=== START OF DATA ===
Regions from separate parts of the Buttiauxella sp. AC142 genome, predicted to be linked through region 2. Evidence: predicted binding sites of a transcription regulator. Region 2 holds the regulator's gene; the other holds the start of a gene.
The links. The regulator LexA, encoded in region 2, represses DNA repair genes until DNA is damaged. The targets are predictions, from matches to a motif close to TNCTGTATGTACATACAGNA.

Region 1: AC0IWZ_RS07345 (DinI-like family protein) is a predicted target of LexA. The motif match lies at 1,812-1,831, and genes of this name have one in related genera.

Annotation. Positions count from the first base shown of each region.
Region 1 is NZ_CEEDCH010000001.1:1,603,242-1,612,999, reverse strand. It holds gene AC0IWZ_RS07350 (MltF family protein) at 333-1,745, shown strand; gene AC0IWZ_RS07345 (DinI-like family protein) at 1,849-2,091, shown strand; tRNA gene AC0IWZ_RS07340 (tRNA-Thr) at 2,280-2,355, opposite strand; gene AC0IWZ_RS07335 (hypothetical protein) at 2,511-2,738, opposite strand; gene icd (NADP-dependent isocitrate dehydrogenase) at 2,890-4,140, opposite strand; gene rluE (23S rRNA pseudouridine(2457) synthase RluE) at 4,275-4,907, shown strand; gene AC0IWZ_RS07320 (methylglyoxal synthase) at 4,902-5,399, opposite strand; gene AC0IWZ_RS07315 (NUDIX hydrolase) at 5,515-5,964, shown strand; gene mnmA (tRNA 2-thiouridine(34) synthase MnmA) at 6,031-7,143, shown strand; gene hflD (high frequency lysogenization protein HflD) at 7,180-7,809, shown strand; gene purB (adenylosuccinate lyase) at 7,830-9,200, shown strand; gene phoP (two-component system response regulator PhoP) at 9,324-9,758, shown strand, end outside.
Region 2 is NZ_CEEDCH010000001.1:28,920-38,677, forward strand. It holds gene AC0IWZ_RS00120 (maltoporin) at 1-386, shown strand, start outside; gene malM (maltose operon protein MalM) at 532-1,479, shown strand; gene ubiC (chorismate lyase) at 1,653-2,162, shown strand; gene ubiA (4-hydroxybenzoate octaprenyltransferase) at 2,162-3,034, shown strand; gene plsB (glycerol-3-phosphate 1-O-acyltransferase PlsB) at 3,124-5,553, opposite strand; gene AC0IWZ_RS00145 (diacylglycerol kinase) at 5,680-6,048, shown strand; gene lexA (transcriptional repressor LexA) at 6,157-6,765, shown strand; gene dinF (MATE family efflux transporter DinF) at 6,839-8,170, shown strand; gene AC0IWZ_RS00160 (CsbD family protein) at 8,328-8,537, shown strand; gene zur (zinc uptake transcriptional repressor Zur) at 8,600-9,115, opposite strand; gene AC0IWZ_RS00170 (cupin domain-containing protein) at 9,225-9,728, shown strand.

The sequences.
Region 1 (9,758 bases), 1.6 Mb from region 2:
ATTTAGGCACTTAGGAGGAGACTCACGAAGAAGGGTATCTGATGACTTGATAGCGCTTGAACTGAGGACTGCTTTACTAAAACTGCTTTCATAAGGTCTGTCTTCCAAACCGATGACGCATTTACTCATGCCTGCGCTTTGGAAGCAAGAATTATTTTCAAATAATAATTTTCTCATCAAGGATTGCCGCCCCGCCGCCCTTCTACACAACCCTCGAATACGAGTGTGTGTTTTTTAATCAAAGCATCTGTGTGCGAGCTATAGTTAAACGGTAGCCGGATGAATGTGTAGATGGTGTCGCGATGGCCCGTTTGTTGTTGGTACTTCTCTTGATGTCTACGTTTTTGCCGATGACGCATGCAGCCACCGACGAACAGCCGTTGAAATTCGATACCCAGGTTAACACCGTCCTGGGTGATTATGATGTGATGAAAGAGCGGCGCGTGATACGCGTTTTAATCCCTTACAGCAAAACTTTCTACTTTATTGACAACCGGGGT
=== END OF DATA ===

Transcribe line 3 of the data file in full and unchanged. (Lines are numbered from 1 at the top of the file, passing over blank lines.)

Region 1: AC0IWZ_RS07345 (DinI-like family protein) is a predicted target of LexA. The motif match lies at 1,812-1,831, and genes of this name have one in related genera.